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The Long Way Around - Feature from Issue #21 May-June 1999

Chip Robinson

Sliding in and out of graceChip Robinson seeks salvation in salvaging the broken Backsliders

Says Wurster, “When we went out to L.A., they were just like pigs in shit. They were proud of what they were doin’, they were realizin’ this dream. When we went down to Louisiana, man, it just had the worst vibe about it…but they would play songs back to us, and the songs were actually sounding really, really good!”

Few capture the truth of a moment, for good or ill, more clearly than Ambel. What he documented was the Backsliders’ equivalent of Shoot Out The Lights, the record Richard & Linda Thompson made while divorcing. On the Dockside recording of “Burning Bed”, Robinson’s voice is a gaping wound, revealing wrenching ambivalence about leaving a mate whose promises have become a prison even as they have been betrayed. It’s magnificent in its honesty, but it is not pretty.

His three-packs-a-day voice on “Abe Lincoln” brings vivid reality to his images of sittin’ on a track with a bottle of wine, fixed on a memory with a killer hook: “You’re fadin’ slow, like a bloodstain on my sleeve/I’m learnin’ faster and faster just what it takes to leave.” In “Southern Line” — which, surreptitiously, is an unlisted track on the album that bears its name — Robinson seems to find solace solo with his guitar, in the comfort of the shirt on his back, with the passing trains his only timekeeper.

When time ran out at Dockside, the band went home, facing a series of dates to help make up for gigging income they’d lost in a month of recording. They played the Northeast in February to dismal winter turnouts, then toured their way down to the South by Southwest Music Festival in Austin, missing a show in Dallas when Robinson mixed up the date.

Soon after their spectacular SXSW set left scorched earth for Jason & the Scorchers (who followed them on the bill), Rice and Robinson went to New York for final mixing on the new record. Rice says he was still “psyched” about the music and the band, but he couldn’t reconcile that with his feelings about the interpersonal dynamics. His wife had been offered a job in Los Angeles, and by the time he got back to Raleigh, he’d decided to quit the Backsliders. He called Dennis with the news.

“I said ‘JD, look, I’m not gonna play in the band anymore. I just can’t take it,’” Rice recalled. “He goes ‘Well, you don’t have to worry about it because Steve beat you to it.” Howell had called each band member, leaving the impression he needed a break from music for a while.

If the stress of Howell’s relationship with Robinson had been the band’s biggest problem, his departure created a new one: Howell had written or co-written half the songs. Robinson recruited a keyboard player, and was actually enthused about carrying on without Howell. But, drained by touring and its toll on their families and incomes, the others wanted to stay home and regroup until the record came out. Moreover, they now insisted that Robinson find management and a booking agent. Kurtz and Dennis had been managing the band’s business affairs with help from the label.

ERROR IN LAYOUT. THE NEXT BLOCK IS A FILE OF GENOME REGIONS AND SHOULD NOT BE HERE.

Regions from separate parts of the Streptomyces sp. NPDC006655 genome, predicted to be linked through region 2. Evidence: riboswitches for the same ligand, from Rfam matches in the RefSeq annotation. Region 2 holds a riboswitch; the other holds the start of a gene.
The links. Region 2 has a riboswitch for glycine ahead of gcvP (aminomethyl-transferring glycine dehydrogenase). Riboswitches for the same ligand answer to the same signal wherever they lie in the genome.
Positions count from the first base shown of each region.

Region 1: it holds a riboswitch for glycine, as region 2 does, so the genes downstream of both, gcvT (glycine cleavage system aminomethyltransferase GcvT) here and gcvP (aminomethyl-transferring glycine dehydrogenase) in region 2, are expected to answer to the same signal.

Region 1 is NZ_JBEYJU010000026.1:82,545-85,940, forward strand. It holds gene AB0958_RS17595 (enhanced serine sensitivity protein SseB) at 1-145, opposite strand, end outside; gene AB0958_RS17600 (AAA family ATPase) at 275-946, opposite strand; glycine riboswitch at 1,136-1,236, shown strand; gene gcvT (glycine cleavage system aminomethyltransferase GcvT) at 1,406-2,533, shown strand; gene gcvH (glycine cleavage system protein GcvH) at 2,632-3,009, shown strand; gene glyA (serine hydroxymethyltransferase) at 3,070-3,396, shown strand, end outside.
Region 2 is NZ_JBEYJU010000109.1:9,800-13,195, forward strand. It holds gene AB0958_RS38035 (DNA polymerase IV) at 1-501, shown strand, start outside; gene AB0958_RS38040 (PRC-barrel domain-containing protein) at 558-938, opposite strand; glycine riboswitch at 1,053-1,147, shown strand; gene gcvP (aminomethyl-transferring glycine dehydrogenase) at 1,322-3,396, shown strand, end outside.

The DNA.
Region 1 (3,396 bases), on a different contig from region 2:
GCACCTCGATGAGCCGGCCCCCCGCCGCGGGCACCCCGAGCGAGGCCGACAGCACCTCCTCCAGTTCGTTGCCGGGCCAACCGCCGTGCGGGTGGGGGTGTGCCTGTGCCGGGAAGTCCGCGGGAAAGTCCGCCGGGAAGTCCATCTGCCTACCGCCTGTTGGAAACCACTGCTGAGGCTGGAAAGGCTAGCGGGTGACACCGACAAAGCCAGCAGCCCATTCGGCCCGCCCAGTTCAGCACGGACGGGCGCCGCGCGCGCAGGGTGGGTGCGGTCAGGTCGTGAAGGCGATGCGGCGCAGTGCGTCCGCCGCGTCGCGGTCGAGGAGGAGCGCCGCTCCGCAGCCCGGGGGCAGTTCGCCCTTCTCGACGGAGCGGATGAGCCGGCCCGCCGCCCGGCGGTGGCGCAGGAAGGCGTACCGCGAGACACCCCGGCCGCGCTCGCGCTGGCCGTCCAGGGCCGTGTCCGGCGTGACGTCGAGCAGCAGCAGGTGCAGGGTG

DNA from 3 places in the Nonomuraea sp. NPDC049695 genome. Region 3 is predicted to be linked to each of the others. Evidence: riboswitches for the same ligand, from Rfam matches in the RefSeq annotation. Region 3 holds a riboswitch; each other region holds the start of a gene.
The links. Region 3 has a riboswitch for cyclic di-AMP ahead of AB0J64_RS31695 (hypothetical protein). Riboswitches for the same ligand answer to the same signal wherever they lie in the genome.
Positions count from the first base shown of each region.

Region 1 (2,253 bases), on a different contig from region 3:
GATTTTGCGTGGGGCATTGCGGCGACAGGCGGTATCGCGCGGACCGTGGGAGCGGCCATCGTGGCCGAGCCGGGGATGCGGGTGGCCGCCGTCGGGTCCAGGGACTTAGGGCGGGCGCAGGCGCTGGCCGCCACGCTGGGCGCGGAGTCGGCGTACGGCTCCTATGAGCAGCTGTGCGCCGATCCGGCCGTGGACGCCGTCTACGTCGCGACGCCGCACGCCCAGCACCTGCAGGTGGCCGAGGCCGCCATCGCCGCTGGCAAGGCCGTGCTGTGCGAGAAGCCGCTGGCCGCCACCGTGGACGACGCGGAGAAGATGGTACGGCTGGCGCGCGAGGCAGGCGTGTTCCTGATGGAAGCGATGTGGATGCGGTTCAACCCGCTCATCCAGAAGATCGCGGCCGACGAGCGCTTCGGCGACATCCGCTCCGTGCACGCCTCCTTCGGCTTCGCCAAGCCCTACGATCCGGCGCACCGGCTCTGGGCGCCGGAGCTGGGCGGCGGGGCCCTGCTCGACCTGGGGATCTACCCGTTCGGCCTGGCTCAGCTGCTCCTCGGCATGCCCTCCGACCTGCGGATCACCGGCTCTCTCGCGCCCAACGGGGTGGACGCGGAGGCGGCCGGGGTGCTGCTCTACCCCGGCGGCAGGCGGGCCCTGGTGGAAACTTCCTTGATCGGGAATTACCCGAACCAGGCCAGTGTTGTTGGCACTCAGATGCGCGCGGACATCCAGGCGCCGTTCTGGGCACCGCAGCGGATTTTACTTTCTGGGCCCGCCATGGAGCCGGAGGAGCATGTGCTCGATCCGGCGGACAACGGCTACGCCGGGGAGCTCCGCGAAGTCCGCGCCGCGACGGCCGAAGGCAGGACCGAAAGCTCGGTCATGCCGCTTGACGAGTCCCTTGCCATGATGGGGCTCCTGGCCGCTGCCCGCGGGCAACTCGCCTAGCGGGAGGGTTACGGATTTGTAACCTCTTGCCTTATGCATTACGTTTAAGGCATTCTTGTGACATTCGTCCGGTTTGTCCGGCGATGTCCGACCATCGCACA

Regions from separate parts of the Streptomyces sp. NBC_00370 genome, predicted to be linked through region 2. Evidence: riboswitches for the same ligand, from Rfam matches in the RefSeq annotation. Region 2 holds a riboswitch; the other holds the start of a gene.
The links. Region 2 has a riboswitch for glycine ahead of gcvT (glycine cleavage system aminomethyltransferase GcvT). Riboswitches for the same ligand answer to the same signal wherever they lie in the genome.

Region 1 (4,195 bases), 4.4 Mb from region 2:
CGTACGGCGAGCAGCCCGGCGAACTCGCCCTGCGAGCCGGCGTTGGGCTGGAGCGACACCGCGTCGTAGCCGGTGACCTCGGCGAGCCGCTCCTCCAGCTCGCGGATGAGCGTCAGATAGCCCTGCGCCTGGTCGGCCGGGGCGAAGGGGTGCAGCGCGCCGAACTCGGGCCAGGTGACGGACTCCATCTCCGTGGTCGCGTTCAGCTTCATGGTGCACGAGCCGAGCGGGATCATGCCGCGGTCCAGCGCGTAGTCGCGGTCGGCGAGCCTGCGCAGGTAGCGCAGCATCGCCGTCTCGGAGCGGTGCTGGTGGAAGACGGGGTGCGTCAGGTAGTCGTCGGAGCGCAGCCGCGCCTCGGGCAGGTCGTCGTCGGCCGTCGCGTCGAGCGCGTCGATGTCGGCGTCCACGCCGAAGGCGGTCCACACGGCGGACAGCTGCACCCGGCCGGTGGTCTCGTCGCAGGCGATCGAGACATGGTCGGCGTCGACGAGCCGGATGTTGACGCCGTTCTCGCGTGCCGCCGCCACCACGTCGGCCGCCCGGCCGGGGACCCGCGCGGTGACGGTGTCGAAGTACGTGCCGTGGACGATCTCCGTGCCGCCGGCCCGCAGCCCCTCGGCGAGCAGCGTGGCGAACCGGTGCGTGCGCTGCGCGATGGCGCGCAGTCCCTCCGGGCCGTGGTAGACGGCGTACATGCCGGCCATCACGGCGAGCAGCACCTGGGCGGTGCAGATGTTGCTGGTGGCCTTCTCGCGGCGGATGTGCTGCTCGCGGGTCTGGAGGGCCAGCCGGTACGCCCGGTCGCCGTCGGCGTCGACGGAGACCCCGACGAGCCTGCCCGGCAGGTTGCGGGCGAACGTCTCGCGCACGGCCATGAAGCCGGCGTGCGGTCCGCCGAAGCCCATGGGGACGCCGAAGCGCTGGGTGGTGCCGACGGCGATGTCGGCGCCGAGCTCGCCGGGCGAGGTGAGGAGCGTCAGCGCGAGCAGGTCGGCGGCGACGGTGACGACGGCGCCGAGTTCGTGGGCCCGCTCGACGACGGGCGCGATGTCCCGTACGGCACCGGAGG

Then even Robinson began to have reservations. Rice now wanted to stay in the band, but he had made the move to Los Angeles. “I just didn’t see how we were gonna be able to rehearse and keep the thing moving forward,” says Robinson, “so that’s pretty much when it just went belly up. A lot of guys can do this flyin’ in and out or whatever, but we don’t have any money for that kind of stuff.” Meanwhile, according to Rice and Kurtz, Robinson had decided for various reasons that he didn’t want to play with Dennis. Harsh words were exchanged all around.

Not long after Rice moved to L.A., the lineup of fellow Raleigh band Whiskeytown was in flux for the umpteenth time, with leader Ryan Adams scrambling for players to open a tour for John Fogerty. Rice offered to play the tour and Adams, a fan of Rice’s work in Finger, took him up on it, but Whiskeytown still needed a bassist. Rice put in a call to Kurtz, and suddenly two Backsliders were in Whiskeytown. For $500 a week, Robinson says he couldn’t blame them a bit.

“If somebody gets a better offer…it happens all the time. You get a hot player in your band and they’ll be guys — their label’s got a bunch of dough, they’ve got a bunch of dough, and they’ll hire them right out from under you. And when you’re worrying about payin’ the rent, if you’ve got kids, takin’ care of just living…When you can better your standard of livin’, man, I don’t blame anybody for that kind of stuff.”

One day when Rice was back in Raleigh, staying with Kurtz for Whiskeytown rehearsals, he opened a newspaper to find an article announcing that Steve Howell had joined Two Dollar Pistols, who were coming out with a new record. Its track listing would include “Lonely Avenue”, one of the six new songs Howell had originally submitted for the Backsliders project.

Robinson, meanwhile, bogged down in the wreckage. As the “Hicktopia” project sat on a shelf at bewildered Mammoth, Ambel rolled up his sleeves to help Robinson put a new band together to convince the label a promotional tour could be mounted. Drummer Terry Anderson (an accomplished songwriter in his own right) and bassist Roger Gupton from Raleigh band The Olympic Ass Kicking Team formed the new rhythm section, with Ambel and fellow New York City guitarist Erik Kristiansen handling the guitars for three autumn dates, including CMJ.

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Originally Featured in Issue #21 May-June 1999

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